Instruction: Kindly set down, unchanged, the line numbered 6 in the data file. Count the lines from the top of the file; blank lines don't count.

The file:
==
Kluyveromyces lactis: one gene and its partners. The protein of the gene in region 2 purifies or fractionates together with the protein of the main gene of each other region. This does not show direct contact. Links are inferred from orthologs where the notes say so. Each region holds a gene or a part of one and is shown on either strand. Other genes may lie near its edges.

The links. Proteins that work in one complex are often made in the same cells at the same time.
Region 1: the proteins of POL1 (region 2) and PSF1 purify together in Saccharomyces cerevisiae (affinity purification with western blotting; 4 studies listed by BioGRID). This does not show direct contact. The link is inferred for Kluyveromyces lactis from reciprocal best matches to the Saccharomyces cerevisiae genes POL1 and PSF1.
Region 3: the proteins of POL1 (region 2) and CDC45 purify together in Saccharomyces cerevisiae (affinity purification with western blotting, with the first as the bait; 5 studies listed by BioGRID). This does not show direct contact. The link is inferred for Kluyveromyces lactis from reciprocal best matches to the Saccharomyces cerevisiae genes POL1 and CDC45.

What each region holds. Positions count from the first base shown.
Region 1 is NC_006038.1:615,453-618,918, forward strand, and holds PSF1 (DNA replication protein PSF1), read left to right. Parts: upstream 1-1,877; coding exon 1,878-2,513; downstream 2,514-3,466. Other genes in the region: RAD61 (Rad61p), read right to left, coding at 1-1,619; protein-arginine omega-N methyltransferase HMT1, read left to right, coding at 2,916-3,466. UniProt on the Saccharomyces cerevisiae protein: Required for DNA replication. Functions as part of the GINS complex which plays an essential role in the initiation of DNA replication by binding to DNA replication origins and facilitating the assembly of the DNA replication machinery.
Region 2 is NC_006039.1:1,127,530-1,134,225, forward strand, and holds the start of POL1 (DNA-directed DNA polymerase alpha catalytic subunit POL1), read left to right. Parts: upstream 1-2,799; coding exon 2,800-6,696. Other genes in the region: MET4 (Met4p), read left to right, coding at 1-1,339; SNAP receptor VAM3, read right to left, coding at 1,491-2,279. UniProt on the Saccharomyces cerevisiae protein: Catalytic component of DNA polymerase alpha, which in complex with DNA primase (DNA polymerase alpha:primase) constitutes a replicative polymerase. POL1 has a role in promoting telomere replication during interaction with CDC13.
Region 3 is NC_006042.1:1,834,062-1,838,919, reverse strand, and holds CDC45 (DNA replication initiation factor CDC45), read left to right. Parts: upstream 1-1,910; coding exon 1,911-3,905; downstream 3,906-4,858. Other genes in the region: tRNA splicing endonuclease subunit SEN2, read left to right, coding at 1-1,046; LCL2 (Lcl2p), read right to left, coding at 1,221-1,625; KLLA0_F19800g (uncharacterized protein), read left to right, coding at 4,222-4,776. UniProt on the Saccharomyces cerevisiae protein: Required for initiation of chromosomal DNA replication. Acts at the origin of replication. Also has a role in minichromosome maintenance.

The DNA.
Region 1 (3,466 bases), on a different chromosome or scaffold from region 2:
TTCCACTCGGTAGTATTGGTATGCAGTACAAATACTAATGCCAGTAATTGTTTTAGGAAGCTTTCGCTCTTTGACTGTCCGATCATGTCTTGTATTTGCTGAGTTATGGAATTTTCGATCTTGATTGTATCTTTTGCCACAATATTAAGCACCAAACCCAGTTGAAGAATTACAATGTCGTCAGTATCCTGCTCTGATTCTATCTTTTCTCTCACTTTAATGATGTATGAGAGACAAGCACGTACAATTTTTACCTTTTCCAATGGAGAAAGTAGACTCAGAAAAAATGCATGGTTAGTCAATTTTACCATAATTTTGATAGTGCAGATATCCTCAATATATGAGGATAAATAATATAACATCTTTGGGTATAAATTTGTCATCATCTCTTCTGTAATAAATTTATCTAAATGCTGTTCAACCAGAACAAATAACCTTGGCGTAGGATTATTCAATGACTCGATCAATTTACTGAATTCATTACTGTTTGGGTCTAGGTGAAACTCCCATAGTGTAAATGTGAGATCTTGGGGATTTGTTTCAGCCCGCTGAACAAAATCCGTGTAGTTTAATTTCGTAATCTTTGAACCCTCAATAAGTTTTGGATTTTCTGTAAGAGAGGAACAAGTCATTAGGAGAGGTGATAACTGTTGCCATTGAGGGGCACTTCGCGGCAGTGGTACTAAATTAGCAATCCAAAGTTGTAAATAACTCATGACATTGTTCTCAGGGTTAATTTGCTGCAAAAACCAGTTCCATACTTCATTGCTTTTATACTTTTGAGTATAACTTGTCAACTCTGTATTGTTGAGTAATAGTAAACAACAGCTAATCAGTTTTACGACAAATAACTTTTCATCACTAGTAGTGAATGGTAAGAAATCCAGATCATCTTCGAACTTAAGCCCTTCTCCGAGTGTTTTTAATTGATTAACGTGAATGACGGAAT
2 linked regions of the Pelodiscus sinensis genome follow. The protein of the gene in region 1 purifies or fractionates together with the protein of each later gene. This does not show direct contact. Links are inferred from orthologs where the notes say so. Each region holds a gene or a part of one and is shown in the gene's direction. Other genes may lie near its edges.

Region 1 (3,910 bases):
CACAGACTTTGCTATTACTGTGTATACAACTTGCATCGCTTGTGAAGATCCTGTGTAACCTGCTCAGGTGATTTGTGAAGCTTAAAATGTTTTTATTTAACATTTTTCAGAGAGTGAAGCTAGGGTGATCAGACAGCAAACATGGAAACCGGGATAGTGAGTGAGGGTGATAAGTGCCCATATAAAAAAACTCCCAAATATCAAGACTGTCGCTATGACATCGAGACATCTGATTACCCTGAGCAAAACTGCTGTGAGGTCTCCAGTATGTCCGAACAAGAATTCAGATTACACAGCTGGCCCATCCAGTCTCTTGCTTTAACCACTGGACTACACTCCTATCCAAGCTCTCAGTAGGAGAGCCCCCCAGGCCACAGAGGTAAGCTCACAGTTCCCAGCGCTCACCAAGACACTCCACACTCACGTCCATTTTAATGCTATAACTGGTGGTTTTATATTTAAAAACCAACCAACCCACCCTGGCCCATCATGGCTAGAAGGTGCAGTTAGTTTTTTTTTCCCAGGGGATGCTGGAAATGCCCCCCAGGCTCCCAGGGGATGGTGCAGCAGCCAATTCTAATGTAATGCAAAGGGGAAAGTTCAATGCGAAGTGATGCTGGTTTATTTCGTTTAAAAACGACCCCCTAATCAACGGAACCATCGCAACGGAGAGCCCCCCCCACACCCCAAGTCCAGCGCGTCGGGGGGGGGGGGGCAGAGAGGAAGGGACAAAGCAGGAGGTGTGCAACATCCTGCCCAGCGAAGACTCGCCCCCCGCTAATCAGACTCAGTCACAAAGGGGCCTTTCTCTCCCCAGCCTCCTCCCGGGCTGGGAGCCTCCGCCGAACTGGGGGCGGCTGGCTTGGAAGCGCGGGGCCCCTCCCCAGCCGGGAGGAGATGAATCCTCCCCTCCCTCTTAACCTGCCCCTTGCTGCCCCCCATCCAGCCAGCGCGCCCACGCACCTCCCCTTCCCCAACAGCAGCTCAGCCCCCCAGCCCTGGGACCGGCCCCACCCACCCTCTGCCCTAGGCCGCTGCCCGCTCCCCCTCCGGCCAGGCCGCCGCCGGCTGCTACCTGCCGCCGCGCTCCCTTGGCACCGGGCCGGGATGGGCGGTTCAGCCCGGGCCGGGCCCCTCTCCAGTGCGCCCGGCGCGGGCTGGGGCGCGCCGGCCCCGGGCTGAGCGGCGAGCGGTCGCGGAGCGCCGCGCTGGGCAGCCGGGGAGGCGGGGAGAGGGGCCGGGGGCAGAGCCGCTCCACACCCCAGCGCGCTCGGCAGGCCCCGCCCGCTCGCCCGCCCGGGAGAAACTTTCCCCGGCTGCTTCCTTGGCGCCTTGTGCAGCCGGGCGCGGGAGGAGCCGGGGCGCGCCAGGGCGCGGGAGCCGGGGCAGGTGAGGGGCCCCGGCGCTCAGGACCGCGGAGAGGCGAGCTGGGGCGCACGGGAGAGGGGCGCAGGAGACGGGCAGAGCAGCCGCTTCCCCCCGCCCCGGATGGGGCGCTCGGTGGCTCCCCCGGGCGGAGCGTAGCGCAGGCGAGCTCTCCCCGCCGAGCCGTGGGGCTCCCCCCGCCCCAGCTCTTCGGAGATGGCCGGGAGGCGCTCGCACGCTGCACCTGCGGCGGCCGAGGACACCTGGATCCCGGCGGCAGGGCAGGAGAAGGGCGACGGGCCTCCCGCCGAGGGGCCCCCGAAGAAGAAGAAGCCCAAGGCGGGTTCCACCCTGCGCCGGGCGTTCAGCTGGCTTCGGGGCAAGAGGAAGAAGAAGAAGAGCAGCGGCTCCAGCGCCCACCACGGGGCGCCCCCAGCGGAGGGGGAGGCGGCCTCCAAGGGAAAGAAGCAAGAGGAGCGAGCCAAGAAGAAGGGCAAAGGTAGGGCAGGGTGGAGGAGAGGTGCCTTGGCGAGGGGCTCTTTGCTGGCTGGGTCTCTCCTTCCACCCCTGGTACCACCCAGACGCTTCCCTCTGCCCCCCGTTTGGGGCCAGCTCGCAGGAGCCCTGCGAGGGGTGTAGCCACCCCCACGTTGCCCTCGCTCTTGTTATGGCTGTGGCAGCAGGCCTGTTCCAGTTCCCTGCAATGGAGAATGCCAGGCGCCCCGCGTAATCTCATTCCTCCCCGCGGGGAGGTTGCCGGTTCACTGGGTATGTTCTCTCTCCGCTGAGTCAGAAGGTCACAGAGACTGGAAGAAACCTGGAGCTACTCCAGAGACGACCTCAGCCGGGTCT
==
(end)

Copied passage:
Region 1 is NC_006038.1:615,453-618,918, forward strand, and holds PSF1 (DNA replication protein PSF1), read left to right. Parts: upstream 1-1,877; coding exon 1,878-2,513; downstream 2,514-3,466. Other genes in the region: RAD61 (Rad61p), read right to left, coding at 1-1,619; protein-arginine omega-N methyltransferase HMT1, read left to right, coding at 2,916-3,466. UniProt on the Saccharomyces cerevisiae protein: Required for DNA replication. Functions as part of the GINS complex which plays an essential role in the initiation of DNA replication by binding to DNA replication origins and facilitating the assembly of the DNA replication machinery.